This article is over 13 years old


Early Voting Winding Down

Early voting continues to break records but time is running out to cast ballots early for the upcoming election. One of the early voters was Houston Mayor Annise Parker. She reminds us not to forget the propositions. Pat Hernandez has more.


To embed this piece of audio in your site, please use this code:

<iframe src="" style="height: 115px; width: 100%;"></iframe>

It’s been a record breaking period at the 37 early voting locations across Harris County. Four years ago there were 171,000 ballots cast early, this year that number could double. I caught up to Mayor Annise Parker, who voted at the Metropolitan Multi-Service on Gray. She told me she felt good.

Mayor Annise Parker“I do. I don’t have to worry about it. I get anxious if I don’t vote early.”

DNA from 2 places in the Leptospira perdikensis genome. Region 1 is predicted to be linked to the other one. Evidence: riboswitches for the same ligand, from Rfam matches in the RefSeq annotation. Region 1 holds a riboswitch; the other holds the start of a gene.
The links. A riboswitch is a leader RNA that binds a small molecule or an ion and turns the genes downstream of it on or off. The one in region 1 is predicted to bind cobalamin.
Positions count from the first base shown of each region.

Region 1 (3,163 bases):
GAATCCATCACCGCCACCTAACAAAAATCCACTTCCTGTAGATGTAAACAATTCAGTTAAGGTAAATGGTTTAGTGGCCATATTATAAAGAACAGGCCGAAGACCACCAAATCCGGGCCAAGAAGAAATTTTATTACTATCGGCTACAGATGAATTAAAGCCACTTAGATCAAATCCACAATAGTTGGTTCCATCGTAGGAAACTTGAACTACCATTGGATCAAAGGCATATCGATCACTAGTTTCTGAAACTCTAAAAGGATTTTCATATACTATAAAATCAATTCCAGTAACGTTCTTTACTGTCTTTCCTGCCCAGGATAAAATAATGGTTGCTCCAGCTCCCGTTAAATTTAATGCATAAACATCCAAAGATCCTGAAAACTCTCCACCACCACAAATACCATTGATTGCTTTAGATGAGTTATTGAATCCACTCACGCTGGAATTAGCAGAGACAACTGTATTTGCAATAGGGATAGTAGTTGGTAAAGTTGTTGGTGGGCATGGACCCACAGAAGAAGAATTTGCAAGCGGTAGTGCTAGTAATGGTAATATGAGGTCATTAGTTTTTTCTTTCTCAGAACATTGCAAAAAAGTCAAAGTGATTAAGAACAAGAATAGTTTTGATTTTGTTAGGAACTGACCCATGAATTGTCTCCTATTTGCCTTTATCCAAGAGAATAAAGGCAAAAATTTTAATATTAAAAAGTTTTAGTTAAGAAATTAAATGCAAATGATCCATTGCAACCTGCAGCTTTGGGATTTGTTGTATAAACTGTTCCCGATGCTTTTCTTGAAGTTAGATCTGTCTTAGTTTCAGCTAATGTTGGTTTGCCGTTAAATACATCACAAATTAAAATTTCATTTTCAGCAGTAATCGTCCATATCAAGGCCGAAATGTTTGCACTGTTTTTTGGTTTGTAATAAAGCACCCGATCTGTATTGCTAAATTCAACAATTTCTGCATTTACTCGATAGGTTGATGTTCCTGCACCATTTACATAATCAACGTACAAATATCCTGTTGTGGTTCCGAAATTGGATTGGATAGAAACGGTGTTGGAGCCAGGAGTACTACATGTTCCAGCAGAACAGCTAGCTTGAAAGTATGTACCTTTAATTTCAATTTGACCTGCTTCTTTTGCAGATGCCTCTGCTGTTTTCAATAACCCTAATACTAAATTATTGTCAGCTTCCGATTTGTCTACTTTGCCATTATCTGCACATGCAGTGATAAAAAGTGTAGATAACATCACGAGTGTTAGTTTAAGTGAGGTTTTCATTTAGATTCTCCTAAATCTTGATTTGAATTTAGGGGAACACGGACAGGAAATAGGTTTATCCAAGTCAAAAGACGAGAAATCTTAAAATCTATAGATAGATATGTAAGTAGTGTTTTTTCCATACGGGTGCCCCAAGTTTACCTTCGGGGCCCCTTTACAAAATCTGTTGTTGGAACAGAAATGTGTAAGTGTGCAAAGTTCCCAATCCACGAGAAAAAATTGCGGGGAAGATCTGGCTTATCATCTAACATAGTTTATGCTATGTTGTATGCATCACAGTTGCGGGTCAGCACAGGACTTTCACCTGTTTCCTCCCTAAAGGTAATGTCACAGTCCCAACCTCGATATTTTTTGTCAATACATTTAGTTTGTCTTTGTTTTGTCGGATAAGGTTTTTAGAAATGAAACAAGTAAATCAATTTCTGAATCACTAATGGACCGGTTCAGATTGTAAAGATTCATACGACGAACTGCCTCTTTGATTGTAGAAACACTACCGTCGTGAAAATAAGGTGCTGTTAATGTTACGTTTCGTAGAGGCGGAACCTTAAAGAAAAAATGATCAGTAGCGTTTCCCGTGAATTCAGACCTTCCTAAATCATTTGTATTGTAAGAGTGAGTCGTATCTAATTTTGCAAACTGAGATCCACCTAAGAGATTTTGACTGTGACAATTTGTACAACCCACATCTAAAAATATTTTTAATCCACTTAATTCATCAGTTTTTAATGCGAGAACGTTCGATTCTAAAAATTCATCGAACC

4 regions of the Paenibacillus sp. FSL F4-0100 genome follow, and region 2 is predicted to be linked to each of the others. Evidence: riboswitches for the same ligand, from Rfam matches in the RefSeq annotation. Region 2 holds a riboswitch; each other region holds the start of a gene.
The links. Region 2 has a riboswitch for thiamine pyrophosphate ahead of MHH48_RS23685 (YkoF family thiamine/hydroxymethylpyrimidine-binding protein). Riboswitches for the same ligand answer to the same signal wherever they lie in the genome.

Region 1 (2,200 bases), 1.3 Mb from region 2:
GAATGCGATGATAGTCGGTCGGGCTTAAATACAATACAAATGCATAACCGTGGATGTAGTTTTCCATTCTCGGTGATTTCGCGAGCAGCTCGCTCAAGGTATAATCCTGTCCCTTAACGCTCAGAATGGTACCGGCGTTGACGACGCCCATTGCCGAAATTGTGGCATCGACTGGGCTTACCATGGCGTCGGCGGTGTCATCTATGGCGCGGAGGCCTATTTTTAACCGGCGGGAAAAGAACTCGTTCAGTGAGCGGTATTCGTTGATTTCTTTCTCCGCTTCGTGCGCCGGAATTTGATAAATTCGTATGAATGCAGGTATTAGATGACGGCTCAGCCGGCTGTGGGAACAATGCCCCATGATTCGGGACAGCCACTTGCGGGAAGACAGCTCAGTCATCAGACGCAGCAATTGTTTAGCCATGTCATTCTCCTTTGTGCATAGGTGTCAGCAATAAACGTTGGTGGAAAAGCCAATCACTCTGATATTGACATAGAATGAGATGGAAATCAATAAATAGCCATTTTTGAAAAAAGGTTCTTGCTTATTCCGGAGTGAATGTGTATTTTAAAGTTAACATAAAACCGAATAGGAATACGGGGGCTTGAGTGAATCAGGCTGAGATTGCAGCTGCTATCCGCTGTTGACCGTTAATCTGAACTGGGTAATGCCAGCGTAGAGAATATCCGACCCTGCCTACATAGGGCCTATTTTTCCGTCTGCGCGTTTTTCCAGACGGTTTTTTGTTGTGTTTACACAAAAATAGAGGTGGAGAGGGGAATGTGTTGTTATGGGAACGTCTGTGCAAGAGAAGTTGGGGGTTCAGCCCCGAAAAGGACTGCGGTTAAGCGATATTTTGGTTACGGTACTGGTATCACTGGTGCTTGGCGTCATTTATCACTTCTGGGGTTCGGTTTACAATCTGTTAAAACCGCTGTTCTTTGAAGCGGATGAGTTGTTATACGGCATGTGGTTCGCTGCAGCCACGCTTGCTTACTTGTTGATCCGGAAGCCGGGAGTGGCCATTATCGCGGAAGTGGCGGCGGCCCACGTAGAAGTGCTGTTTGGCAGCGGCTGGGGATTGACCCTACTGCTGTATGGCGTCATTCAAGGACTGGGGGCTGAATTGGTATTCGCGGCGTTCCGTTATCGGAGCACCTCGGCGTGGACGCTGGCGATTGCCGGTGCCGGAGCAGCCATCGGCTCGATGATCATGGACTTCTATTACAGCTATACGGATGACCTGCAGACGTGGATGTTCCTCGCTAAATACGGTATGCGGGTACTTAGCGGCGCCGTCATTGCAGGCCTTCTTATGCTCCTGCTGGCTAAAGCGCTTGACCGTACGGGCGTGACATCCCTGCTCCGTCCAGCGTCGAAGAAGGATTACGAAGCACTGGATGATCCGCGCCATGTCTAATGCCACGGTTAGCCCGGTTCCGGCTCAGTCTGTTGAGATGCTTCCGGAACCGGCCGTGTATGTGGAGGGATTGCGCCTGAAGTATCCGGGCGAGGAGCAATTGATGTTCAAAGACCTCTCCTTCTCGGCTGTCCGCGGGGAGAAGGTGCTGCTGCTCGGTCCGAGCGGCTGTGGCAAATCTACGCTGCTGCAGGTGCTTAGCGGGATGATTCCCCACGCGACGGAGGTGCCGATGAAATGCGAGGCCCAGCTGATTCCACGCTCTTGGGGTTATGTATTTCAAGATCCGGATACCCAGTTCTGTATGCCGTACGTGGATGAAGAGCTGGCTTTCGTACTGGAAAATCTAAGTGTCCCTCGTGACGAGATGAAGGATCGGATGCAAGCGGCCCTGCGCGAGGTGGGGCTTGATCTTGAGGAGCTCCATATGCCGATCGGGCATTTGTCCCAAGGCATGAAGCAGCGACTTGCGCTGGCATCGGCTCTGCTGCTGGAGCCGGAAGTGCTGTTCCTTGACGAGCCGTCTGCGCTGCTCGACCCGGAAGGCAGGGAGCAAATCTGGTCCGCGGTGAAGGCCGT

The ballot is stacked with 70 judicial races and it would be easy to vote a straight ticket, but you might lose out on deciding on the three propositions at the bottom of the ballot. Mayor Parker says one deals with redistricting, but the other two made the ballot because of petitions.

“For Proposition 1, 37,000 Houstonians said we have such a flooding problem in the city of Houston, we’re willing to have a fee imposed on us. I happen to agree with them, and I’m supporting it. But Proposition 3, 20,000 Houstonians said we don’t like red light cameras. I disagree with them, but I have to respect the fact  that they went out and did the work to get on the ballot, and they deserve to have that proposition voted on by everyone who comes into the voting booth.”

Mayor Parker says she thinks the surge in early voting is the result of convenience, nothing more.

“I don’t think it raises the voter turnout. It just makes it easier and more convenient for the people who want to vote to get in and vote. So I don’t think the strong early vote is having much of an impact on the propositions.”

Early voting ends at 7pm on Friday.

For more information, visit kuhf local election coverage.